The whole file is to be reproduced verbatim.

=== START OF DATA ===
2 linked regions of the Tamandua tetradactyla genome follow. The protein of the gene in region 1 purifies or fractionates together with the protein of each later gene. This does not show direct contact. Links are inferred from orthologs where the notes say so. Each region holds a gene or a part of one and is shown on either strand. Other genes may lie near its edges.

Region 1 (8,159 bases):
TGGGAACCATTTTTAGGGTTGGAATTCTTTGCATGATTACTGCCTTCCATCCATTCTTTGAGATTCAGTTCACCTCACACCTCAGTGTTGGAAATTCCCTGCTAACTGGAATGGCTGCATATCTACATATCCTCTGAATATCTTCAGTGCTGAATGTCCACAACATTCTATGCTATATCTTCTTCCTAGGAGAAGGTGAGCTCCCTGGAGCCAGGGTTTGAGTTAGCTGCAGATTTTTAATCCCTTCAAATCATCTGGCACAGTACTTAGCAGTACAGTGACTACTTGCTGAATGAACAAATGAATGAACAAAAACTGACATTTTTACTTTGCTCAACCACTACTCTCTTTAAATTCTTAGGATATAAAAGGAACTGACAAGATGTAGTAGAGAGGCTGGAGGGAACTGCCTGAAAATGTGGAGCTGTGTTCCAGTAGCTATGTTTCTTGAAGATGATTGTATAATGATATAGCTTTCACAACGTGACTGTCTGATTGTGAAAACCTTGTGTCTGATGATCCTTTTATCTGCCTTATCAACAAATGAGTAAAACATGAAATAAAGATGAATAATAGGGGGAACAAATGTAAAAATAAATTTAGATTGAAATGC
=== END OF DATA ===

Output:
2 linked regions of the Tamandua tetradactyla genome follow. The protein of the gene in region 1 purifies or fractionates together with the protein of each later gene. This does not show direct contact. Links are inferred from orthologs where the notes say so. Each region holds a gene or a part of one and is shown on either strand. Other genes may lie near its edges.

Region 1 (8,159 bases):
TGGGAACCATTTTTAGGGTTGGAATTCTTTGCATGATTACTGCCTTCCATCCATTCTTTGAGATTCAGTTCACCTCACACCTCAGTGTTGGAAATTCCCTGCTAACTGGAATGGCTGCATATCTACATATCCTCTGAATATCTTCAGTGCTGAATGTCCACAACATTCTATGCTATATCTTCTTCCTAGGAGAAGGTGAGCTCCCTGGAGCCAGGGTTTGAGTTAGCTGCAGATTTTTAATCCCTTCAAATCATCTGGCACAGTACTTAGCAGTACAGTGACTACTTGCTGAATGAACAAATGAATGAACAAAAACTGACATTTTTACTTTGCTCAACCACTACTCTCTTTAAATTCTTAGGATATAAAAGGAACTGACAAGATGTAGTAGAGAGGCTGGAGGGAACTGCCTGAAAATGTGGAGCTGTGTTCCAGTAGCTATGTTTCTTGAAGATGATTGTATAATGATATAGCTTTCACAACGTGACTGTCTGATTGTGAAAACCTTGTGTCTGATGATCCTTTTATCTGCCTTATCAACAAATGAGTAAAACATGAAATAAAGATGAATAATAGGGGGAACAAATGTAAAAATAAATTTAGATTGAAATGC